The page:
A Singapore-based firm is preparing to launch what could be the first of several Spacs © Bloomberg

The craze for special purpose acquisition companies is spreading to Asia. And just like the US, some observers worry that what is rational exuberance today could lead to excess tomorrow.

Ray Zage, founder of Tiga Investments, a Singapore-based firm and the longtime head of Farallon Capital’s Asian business, is preparing to launch what could be the first of several Spacs.

Mr Zage, among the most low-key but well-respected investors in the region, has become one of a growing number of sponsors in Asia to create a Spac. Backers of such “blank cheque” firms eventually acquire an existing company with their investors’ money.

These structures have been around for several decades. But it is only recently that they have become feverishly hot. So far this year, Spacs coming to the US market have raised $37bn, far surpassing last year’s previous record of $13.5bn, according to data from Credit Suisse.

The drivers of the Spac surge in the region are basically the same as on Wall Street: low interest rates and markets awash in central bank-bestowed liquidity, which has given rise to a desperate search for yield among investors.

Sponsors are bullish, as you would expect. Many of them say Spacs are among the most solid classes of assets around, since investors have the right to vote on takeovers and can get their money back if they disprove of a deal. Spacs also offer investors relatively short holding periods, as most vehicles are wound up in a couple of years if they fail to find a target. That is very different from the traditional private equity model, for instance, that asks investors for cash, requires them to lock it up for 10 years and gives them no say on investments.

But to critics, Spacs are part of a frenzy that may end in tears, with shareholders’ funds squandered on overpriced targets. One underwriter says he worries “that if too many bad deals get approved in the euphoria, it will give Spacs a bad name when the problem is the company that is the target, not the market itself”.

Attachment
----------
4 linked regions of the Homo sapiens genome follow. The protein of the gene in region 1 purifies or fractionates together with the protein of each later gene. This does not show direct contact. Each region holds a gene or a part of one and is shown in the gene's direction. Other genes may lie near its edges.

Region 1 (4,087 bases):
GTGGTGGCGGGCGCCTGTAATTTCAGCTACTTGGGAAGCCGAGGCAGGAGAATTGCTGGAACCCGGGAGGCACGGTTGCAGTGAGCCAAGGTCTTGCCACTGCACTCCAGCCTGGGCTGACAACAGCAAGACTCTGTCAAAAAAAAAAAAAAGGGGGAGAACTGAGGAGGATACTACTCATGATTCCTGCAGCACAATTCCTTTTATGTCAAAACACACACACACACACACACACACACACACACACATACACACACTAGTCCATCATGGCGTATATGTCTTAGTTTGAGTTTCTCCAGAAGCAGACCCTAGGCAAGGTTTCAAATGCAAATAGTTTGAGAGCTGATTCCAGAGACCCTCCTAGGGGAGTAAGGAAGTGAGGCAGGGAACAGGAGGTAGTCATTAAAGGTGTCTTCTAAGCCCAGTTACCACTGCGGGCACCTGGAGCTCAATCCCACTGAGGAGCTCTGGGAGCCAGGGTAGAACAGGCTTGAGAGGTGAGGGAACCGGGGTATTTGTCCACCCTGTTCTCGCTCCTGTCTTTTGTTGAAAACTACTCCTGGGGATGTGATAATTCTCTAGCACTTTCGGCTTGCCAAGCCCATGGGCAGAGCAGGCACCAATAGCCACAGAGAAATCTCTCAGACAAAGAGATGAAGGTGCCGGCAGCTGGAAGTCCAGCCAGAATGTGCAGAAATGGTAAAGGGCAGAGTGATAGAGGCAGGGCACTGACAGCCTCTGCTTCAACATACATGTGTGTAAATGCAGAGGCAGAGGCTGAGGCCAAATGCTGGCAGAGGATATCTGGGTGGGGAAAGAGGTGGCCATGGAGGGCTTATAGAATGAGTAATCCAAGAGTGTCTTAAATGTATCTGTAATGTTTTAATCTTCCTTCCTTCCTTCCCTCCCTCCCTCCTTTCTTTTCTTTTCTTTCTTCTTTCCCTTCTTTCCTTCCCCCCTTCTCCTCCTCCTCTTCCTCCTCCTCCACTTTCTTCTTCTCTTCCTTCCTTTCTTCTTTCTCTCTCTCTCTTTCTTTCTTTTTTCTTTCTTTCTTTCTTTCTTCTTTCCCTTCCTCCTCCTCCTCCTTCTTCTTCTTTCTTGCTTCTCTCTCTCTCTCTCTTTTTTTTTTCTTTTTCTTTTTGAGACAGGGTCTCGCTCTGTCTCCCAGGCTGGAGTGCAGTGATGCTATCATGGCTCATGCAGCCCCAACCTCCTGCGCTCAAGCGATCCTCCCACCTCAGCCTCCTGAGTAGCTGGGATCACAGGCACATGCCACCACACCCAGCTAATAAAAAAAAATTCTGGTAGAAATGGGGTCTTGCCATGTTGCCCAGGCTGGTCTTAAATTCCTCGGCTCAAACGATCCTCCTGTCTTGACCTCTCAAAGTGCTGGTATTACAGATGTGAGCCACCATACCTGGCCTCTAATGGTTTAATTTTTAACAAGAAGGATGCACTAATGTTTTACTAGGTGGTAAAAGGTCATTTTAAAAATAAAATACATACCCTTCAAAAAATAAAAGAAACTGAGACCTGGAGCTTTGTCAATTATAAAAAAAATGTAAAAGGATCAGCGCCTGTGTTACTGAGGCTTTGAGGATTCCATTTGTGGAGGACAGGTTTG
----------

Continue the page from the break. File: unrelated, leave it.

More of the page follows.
Niron Stabinsky, head of Spacs at Credit Suisse in New York, says that investors these days can draw comfort from the “blue-chip” people and firms attached to such projects. Previous mini-waves of Spacs in the region had “no-name sponsors” and “no-name companies — and most of them went to zero”, he says.

The first really A-grade sponsor in Asia was Antony Leung, a former finance secretary of Hong Kong and an ex-Blackstone executive in the city. Two years ago, Mr Leung raised a $1.5bn Spac on the New York Stock Exchange, telling investors he aimed to find either a healthcare or a tech firm. His ultimate target turned out to be a mainland hospital chain, United Family Health, which he bought from private equity firm TPG and Fosun, the Chinese conglomerate.

Mr Leung inspired other big-hitters in the region, including Citic Capital, which launched a Spac in February this year and is now looking for targets in green-related areas. “We wanted to leverage our brand and boost our returns,” says Yichen Zhang, Citic Capital’s chairman and chief executive. “We are open to everything, consistent with our themes.”

Many Spac sponsors are particularly keen on tech — at a time when US-China tensions have had a chilling effect on venture-capital fund flows across the Pacific, and when numerous Asian tech firms are suffering from what some VCs describe as “the SoftBank hangover”. They are alluding to a series of deals struck by the Japanese conglomerate at high prices, which has given rise to considerable hand-wringing both among VCs, who fret about paying too much, and company founders worried about the dreaded “down round”.

SoftBank’s Vision Fund “was massive and helped other investors to be larger and bolder for a period of time, but it feels as if this has now peaked, at least in the near term,” says one Spac sponsor. 

For now, it can be hard to bridge the gap between the prices that founders want to receive, and those Spacs are prepared to pay. One would-be buyout by a Spac of a tech “unicorn” in south-east Asia recently fell through after the founder baulked at a big fall in value from his last capital raising. 

In that sense, many founders see Spacs as the solution to their dreams of achieving an exit. It is up to investors in those Spacs to ensure that rising competition among sponsors does not lead to a loss of discipline — and that the old excesses do not emerge.


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